14 January, 2018
The world raved about South Africa's quartet of seamers — Kagiso Rabada, Morne Morkel, Vernon Philander and Lungi Ngidi.
It's not often that a team produces four exceptional fast bowlers at the same time and then choose to play all four of them in the same XI.
You sit back and think that South Africa had just lost their premier seamer, Dale Steyn, to injury but they seemed completely unaffected by it as out came another seamer who would eventually go on to win the Man of the Match in the Test against India at Centurion.
Michael Holding, part of a quartet of the most dangerous fast bowlers the cricketing world has ever seen, commented that with Philander in the setup, South Africa were even better than the West Indian predators of the late 1970s and 1980s. This was an intimidating, blood-thirsty foursome on any surface.
About 12,000 kms away from Supersport Park, at the Bay Oval in New Zealand, three Indian seamers, just out of school and representing their country in a World Cup had Australian Under-19 batsmen jumping on their toes with searing pace and disconcerting bounce.
Take this in. This was a country where world-class fast bowlers were a rare breed. You think of India and fast bowlers, and the few that come to mind are Kapil Dev, Javagal Srinath and Zaheer Khan.
The scenario has changed in the past few years, though. The current Indian Test team has five captivating seamers - Bhuvneshwar Kumar, Ishant Sharma, Mohammad Shami, Jasprit Bumrah and Umesh Yadav - each delightful in their own special way.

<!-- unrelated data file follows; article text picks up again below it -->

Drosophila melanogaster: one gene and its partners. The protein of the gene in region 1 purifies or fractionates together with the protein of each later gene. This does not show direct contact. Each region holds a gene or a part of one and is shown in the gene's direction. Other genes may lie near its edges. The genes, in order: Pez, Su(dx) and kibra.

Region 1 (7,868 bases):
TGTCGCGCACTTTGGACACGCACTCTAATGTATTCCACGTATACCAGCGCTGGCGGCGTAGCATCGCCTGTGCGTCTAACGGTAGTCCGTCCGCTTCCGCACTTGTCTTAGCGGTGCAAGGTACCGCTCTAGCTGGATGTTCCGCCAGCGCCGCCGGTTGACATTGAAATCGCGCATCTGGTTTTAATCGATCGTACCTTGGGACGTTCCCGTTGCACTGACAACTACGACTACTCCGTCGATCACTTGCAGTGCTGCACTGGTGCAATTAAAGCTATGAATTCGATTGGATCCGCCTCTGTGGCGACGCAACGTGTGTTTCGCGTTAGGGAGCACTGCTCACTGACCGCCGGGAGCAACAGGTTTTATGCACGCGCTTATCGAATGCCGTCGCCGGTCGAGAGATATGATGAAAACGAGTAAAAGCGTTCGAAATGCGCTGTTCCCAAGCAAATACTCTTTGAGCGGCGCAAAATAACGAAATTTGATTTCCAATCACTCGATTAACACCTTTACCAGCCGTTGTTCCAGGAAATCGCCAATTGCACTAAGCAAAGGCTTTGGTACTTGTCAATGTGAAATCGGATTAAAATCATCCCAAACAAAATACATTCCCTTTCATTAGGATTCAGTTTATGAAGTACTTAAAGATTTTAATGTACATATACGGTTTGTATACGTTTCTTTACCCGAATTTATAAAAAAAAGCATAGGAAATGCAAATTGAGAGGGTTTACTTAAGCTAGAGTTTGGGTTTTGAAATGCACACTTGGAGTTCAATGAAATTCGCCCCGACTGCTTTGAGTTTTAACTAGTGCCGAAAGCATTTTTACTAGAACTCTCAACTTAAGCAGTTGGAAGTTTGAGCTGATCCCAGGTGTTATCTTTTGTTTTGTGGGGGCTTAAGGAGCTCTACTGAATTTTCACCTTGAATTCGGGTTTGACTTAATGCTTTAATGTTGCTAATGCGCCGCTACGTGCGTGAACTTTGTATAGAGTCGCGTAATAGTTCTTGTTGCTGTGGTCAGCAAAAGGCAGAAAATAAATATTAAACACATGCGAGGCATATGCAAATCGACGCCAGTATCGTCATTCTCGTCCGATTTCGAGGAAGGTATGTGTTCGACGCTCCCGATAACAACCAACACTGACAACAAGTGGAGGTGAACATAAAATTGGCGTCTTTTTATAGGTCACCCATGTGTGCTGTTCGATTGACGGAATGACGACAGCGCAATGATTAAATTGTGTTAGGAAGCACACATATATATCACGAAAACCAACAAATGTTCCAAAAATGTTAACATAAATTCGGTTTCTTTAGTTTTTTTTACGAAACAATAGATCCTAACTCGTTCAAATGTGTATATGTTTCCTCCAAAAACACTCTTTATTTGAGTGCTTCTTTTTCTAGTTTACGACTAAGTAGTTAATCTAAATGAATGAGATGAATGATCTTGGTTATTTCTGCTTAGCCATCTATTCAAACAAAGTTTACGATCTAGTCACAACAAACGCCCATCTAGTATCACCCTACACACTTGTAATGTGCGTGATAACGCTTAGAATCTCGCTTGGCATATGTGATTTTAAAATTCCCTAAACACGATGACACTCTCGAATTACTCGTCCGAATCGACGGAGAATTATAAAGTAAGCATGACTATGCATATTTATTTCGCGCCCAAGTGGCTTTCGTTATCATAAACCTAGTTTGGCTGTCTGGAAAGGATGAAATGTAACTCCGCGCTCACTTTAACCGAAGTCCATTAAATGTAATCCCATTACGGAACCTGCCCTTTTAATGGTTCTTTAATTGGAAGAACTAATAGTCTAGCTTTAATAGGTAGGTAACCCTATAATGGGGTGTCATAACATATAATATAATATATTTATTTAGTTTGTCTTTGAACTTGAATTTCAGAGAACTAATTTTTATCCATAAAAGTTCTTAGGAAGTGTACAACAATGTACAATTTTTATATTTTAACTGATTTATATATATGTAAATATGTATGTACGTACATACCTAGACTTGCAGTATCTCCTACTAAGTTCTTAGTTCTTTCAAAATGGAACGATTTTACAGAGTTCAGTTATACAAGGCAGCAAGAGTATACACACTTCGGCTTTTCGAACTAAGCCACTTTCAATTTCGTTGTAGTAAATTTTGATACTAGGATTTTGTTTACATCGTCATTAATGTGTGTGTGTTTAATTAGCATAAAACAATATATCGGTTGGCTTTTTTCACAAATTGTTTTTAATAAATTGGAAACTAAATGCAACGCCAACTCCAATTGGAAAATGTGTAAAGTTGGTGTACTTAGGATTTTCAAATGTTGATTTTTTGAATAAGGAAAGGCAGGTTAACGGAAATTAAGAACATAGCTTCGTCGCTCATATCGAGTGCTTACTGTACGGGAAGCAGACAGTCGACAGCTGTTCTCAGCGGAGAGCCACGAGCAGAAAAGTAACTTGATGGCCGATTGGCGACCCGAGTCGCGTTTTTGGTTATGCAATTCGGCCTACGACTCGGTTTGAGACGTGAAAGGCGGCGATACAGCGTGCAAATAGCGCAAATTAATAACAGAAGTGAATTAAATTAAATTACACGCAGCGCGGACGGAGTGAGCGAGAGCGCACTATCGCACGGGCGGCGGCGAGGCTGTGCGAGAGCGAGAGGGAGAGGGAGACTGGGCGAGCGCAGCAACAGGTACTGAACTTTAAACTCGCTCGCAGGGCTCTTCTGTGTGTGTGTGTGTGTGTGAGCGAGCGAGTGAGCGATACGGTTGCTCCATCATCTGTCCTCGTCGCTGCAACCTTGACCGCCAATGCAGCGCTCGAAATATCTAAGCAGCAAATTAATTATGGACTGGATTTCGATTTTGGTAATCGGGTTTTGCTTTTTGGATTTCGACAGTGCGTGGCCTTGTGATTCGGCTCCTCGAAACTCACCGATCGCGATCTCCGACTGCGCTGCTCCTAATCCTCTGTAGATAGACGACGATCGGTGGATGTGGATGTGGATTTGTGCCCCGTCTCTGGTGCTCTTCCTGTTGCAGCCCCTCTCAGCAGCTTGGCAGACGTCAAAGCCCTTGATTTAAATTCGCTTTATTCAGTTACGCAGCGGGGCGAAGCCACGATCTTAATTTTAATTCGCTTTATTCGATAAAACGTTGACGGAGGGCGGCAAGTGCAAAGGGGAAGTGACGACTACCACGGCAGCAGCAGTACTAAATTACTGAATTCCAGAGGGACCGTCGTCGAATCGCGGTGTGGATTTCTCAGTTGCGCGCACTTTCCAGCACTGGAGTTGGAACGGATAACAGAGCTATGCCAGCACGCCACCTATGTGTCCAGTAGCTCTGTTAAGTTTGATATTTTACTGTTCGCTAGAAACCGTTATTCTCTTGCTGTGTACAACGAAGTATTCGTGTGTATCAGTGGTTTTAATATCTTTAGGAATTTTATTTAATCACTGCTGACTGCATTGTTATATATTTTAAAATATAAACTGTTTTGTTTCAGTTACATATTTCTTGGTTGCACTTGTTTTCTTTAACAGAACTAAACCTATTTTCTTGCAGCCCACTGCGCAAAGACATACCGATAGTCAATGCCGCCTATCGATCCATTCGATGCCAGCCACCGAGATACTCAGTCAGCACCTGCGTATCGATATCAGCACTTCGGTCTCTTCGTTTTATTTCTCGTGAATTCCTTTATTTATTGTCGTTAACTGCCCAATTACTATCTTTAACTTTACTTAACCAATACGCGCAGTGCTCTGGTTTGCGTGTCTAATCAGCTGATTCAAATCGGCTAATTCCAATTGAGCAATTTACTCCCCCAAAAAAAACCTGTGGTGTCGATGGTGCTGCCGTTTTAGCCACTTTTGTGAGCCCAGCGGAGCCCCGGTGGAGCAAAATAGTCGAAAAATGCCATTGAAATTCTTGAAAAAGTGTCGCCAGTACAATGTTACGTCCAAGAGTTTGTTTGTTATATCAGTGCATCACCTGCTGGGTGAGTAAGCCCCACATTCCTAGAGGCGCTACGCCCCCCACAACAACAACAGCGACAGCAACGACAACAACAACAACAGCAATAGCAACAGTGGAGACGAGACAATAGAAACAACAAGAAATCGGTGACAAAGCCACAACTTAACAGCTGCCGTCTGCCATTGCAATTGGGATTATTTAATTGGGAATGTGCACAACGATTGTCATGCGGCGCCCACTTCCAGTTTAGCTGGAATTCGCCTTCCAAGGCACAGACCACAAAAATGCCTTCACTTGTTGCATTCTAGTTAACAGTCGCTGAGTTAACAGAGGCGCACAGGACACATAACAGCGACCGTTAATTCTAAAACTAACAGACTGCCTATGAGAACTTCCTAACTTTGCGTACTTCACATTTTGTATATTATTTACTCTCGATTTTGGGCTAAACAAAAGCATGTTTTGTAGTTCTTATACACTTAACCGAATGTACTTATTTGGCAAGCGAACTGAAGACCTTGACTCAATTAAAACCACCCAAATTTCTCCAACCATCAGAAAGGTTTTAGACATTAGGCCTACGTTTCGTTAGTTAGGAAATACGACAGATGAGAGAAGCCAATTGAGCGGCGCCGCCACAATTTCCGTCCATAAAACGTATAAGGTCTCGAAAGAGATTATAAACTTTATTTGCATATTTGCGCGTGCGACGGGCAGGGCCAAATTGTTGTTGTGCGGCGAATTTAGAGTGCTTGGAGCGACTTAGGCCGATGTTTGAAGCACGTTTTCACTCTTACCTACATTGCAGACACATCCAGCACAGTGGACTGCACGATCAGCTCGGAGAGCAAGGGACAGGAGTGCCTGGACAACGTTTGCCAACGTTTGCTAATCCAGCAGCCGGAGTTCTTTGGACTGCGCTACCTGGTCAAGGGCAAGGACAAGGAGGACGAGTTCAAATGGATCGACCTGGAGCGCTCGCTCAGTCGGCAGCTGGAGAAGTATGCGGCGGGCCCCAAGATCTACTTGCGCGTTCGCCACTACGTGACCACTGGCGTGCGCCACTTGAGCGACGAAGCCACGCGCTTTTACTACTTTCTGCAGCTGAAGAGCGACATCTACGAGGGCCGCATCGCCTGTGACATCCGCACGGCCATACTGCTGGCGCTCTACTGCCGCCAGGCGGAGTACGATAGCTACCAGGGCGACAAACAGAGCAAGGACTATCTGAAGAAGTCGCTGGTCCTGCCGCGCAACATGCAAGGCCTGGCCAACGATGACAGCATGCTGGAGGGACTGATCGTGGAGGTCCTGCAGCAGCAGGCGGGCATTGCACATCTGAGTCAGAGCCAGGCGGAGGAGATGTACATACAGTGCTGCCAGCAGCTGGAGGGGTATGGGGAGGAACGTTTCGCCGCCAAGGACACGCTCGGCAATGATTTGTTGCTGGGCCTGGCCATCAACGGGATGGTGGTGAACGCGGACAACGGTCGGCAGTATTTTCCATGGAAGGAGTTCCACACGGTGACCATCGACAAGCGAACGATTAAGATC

But nothing could have depicted India's ever increasing contribution to the fast bowling world better than that Under-19 match at Bay Oval on 14 January.
Shivam Mavi, Kamlesh Nagarkoti and Ishan Porel turned into India’s newest cricketing sensations.
While Under-19 World Cups have thrown several Indian batsmen into the limelight, it isn't often that a fast bowler, let alone three, grab headlines.
Nagarkoti ran in during the 15th over of Australia's run chase and bowled at speeds that were reportedly 144 kmph, 144kmph, 146 kmph, 143kmph, 144kmph and 147kmph. He returned when Austin Waugh was at the crease in the 35th over and beat him with bounce in the first two balls before landing a fuller ball and then hurtling two more at 145kmph. The final ball sent Austin back to the hut as his father, Steve Waugh, watched in dismay from the stands.
The world sat up and took notice. This was an Indian seamer, still in his teens, sending shivers down the spine of Steve Waugh’s son. This wasn't something the cricketing fraternity was used to seeing. Indian seamers, unlike their spin counterparts, are supposed to be batsman friendly or that at least was the case till a few years back.
No longer does it hold true and the trio of Under-19 seamers kept proving a point right through the tournament.
If Nagarkoti's venomous pace was spine-chilling, Mavi wasn't too far behind either and also swung the ball around mercilessly. For somebody who sustained a grade-two tear to his knee and recovered through physiotherapy, this was a remarkable turnaround.
Reverse swing, scorching pace and exceptional control has seen Mavi steal the limelight at the Under-19 World Cup. A highlight of Mavi’s performance has been his ability to bowl outswingers and inswingers with equal ease. Add consistency in line and length and a mind-boggling economy rate of 3.77 and you have a champion fast bowler.